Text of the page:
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Stefon Harris

 
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Top Albums by Stefon Harris



All MP3 Downloads by Stefon Harris
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1-10 of 87
  Song Title Album
Time
 
Message To Mankind Evolution
5:17
Of Things To Come Black Action Figure
5:42
Until Evolution
6:21
Nothing Personal Evolution
5:54
Black Action Figure Black Action Figure
6:29
From The New Orleans Suite: Portrait of Wellman Braud African Tarantella
5:58
From The New Orleans Suite: Thanks For The Beautiful Land on the Delta African Tarantella
6:01
From the Queen Suite: Sunset And The Mockingbird African Tarantella
5:44
Summertime Evolution
7:17
Blackout Evolution
7:28

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At a Glance

Nationality: American
Born: Mar 23 1973


Biography

Jazz for the “here and now” is the best way to describe vibraphonist, composer and bandleader Stefon Harris’ new disc, Urbanus, his 7th CD as a leader, which also marks his Concord Records debut. Urbanus picks up where 2004’s Evolution (Blue Note) left off in that it features Blackout, his scintillating ensemble that’s as versed in modern jazz as it is with rhythms, melodies and soundscapes associated with R... Read more

Jazz for the “here and now” is the best way to describe vibraphonist, composer and bandleader Stefon Harris’ new disc, Urbanus, his 7th CD as a leader, which also marks his Concord Records debut. Urbanus picks up where 2004’s Evolution (Blue Note) left off in that it features Blackout, his scintillating ensemble that’s as versed in modern jazz as it is with rhythms, melodies and soundscapes associated with R&B, pop, hip-hop and funk. Blackout displays a deeper group rapport as well as a more expansive sonic palette as Marc Cary complements the acoustic piano with Fender Rhodes and alto saxophonist Casey Benjamin lends his captivating vocoder work to the proceeding. Harris’ brilliance at broadening textures and colors comes to play with his sensational woodwind and string arrangements on a few of the compositions as well.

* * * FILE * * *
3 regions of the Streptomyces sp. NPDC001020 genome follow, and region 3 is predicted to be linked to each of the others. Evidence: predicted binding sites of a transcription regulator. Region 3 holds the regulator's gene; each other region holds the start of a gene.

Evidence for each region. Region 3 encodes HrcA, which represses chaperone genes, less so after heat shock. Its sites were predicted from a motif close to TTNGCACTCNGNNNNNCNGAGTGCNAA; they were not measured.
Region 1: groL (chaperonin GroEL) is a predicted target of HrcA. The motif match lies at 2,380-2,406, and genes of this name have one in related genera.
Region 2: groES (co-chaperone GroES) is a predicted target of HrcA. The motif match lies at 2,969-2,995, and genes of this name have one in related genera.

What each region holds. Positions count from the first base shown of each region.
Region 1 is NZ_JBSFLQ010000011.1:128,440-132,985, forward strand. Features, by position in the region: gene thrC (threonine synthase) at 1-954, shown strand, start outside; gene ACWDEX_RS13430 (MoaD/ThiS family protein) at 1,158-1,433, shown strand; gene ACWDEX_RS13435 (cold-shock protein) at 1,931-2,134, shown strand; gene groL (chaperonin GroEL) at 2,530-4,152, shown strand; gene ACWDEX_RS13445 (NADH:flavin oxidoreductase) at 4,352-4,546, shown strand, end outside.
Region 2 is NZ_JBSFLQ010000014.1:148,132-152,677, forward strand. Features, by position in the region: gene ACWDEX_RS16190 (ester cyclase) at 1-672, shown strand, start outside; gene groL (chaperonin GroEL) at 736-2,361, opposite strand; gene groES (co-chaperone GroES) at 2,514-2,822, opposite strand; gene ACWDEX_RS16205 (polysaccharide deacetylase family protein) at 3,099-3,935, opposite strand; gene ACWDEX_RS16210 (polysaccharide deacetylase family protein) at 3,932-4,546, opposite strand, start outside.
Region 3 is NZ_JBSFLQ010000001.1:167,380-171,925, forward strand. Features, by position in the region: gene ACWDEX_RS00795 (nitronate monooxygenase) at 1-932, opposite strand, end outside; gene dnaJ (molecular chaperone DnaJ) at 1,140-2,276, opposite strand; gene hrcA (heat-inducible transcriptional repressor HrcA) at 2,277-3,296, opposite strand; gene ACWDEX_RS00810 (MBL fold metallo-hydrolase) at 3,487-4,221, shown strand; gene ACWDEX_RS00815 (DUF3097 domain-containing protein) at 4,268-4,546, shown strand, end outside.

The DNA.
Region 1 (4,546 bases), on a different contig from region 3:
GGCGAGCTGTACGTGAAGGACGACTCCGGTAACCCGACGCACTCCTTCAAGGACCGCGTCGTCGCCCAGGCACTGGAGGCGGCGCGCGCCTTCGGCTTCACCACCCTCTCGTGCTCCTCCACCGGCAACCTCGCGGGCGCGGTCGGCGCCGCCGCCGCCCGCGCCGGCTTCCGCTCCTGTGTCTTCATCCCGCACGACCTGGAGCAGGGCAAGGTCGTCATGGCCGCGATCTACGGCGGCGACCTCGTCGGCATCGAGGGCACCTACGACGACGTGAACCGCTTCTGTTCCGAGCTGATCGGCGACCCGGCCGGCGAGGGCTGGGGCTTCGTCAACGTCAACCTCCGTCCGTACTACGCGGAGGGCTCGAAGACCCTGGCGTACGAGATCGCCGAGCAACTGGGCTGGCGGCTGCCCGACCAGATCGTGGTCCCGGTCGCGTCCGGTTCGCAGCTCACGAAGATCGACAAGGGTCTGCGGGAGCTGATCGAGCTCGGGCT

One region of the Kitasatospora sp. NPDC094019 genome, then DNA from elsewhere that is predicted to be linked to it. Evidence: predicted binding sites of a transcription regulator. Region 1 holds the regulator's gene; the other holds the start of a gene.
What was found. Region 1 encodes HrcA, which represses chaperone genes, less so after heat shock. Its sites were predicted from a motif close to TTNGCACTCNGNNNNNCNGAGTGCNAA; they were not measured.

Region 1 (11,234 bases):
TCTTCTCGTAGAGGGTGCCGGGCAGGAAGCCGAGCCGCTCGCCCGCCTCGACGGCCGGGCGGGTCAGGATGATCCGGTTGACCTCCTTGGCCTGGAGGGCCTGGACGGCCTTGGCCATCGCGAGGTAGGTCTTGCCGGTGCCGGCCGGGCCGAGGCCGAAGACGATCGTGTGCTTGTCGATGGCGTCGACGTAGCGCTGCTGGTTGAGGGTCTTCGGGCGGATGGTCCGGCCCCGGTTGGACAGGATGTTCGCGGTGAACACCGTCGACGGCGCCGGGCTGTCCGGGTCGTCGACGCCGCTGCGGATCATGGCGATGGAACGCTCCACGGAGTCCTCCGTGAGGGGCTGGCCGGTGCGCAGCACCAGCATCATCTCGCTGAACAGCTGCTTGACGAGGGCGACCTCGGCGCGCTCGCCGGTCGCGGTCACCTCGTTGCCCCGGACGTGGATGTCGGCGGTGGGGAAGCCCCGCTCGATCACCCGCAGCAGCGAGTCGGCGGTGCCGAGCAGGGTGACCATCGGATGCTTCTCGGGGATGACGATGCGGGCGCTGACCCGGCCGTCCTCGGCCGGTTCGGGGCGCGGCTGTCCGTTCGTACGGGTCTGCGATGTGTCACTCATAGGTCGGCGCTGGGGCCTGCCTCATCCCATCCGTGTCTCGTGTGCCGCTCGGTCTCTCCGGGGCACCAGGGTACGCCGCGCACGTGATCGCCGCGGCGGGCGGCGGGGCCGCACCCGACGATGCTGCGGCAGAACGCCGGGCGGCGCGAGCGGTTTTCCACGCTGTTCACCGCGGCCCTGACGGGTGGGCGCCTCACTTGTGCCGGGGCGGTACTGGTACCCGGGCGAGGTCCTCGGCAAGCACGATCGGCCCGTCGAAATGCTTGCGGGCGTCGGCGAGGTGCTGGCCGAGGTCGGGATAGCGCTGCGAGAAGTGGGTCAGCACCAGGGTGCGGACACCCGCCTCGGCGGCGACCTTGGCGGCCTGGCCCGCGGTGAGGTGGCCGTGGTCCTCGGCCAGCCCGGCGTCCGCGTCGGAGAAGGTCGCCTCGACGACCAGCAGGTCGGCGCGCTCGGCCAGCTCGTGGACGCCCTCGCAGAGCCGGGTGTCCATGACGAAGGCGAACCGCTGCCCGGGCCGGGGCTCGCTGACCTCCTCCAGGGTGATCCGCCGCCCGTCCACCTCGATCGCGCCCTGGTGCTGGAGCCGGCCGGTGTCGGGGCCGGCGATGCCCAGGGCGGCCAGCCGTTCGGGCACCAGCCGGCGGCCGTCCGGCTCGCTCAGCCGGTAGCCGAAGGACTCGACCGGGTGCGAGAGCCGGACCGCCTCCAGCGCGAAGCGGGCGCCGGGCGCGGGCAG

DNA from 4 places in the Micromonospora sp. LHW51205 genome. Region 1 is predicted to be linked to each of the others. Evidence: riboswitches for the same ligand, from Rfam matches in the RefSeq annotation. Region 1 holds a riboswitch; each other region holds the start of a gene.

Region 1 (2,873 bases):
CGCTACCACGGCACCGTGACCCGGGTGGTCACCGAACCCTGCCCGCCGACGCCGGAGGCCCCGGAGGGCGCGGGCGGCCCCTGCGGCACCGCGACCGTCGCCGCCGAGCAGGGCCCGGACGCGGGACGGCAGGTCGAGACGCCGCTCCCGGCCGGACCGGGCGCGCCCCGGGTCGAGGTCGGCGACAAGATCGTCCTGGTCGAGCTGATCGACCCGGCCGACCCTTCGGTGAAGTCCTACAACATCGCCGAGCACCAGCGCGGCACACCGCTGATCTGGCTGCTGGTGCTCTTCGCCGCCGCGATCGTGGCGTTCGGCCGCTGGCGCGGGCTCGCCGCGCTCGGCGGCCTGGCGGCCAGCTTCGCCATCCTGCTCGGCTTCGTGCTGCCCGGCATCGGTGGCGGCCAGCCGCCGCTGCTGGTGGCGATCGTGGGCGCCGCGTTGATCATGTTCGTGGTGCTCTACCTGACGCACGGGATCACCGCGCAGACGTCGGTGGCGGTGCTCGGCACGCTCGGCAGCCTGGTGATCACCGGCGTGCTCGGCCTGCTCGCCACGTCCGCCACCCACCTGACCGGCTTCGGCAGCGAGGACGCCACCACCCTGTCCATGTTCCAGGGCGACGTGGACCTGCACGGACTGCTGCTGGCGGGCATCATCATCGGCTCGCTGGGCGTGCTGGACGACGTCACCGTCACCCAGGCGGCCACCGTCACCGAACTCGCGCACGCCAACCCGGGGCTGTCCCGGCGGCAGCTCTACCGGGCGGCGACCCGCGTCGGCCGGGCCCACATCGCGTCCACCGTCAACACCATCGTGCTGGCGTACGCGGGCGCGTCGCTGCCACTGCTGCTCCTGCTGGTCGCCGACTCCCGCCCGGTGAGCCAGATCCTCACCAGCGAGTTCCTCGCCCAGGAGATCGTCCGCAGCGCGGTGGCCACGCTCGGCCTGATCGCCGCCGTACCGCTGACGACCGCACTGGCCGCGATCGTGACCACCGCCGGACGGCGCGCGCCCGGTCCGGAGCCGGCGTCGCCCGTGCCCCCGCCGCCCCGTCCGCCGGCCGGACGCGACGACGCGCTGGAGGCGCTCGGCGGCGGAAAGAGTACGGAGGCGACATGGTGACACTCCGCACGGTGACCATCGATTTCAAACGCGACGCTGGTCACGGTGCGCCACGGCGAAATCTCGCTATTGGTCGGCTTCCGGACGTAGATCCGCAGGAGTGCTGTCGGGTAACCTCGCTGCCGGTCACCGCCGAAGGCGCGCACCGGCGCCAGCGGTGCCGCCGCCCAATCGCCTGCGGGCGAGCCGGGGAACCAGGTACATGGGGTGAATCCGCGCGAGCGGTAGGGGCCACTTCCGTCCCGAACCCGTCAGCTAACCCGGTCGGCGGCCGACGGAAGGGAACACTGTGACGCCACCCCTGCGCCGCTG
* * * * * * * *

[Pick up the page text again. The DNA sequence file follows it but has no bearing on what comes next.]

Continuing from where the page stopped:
“When you have the opportunity to work with people for several years and you’re all on the same page, what comes out is something that you could not predict,” Harris says of Blackout’s artistic growth since Evolution. “It’s what keeps us together as an ensemble. I think we really inspire one another.”

“Music is about authenticity, telling your story and sharing real-life stories that are from the ‘here and now,’ not just about the past,” he says of the Blackout’s group philosophy. He goes on to explain that the title: Urbanus is Latin for “urban,” however he wanted that word to convey the origins of the band members and jazz itself. “We all come from urban environments. And there’s a bit of an urban story told throughout all of the music. Also the origins of [jazz] have always been from urban centers for the most part. I think that has to do with the fact that you have a confluence of cultures which synthesize in urban environments.” That said, Harris doesn’t completely do away with the jazz tradition. As evidenced by the inclusion of “Gone,” an ingenious variation on George Gershwin’s “Gone, Gone, Gone” from Porgy & Bess, and Jackie McLean’s hard bop classic, “Minor March” (arranged by Cary), Harris exhibits tremendous reverence and understanding of jazz history. “We have a very broad definition of jazz, but at the same time, we are careful not to exclude that which is perceived as tradition,” he says.